[00:02:08] Jessica: How does, how does that work for you? I personally feel everything in my house should either be used, displayed, or functional for something.
[00:02:19] So if it doesn’t serve one of those three purposes, it’s not in our house. Um, we recently moved from Chicago to Minnesota. Um, so our. Size increased quite a bit. We were living in like, I mean it was like roughly like 2000 square feet in Chicago and then moved to a much bigger house in Minneapolis and found that the amount of stuff we had in that Chicago house easily fit along with like so much more into this house without us like really having to do much.
[00:02:53] And I think it’s just because of the way in which we use the space. I like showing off things. I have like my grandmother’s China, only the teac cups though I don’t have like the plates and so I have those on display. So I am sentimental cuz I’ve gotten told I’m not sentimental but I am cuz I have like those things, but I don’t keep like the full set.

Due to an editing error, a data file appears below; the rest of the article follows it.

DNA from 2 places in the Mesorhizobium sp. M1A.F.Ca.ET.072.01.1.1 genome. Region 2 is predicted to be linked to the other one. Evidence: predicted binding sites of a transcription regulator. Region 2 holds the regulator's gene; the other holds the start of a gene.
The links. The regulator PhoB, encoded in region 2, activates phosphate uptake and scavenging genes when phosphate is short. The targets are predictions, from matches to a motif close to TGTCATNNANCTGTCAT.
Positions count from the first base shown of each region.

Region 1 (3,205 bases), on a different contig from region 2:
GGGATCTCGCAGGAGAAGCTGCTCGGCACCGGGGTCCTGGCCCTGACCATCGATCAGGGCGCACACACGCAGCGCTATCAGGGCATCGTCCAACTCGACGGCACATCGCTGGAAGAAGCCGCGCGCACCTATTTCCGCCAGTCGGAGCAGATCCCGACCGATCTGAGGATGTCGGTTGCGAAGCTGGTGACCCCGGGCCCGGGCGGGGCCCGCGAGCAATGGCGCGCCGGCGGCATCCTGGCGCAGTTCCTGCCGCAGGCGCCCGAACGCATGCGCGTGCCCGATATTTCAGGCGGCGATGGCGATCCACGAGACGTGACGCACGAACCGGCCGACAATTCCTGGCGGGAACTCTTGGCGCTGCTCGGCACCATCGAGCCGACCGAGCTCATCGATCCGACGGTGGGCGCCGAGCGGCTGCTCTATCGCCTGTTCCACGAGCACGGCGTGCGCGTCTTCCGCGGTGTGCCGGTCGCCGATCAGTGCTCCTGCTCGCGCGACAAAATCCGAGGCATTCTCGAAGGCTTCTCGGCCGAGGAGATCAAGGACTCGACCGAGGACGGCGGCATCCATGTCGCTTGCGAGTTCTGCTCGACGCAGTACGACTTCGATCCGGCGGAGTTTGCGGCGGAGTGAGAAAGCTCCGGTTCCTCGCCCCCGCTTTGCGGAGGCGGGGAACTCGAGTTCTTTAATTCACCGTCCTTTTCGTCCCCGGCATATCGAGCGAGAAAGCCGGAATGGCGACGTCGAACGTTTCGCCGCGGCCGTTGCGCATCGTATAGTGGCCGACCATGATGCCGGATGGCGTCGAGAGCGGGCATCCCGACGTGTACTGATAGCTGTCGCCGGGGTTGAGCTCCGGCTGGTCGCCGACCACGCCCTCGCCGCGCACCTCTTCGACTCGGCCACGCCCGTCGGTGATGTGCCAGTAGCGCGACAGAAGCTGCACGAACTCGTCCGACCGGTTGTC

[00:03:15] So I don’t, I don’t know what box I fit into and I think that’s,
[00:03:20] Leah: I, I think it’s okay too. Okay. What do you say to people who have a really hard time letting go? Whether it is the kids’ art and creations? Mm-hmm. It’s the, sentimental things where you’re like, yeah, I genuinely know I’m never gonna use this, but I feel horrible to get rid of it.
[00:03:39] Or it’s just general stuff because there is this fear of, but what if I. . I mean, I am sure you, you get to answer this, especially when you are working with private clients all the time. Mm-hmm. So how do you coach somebody through that?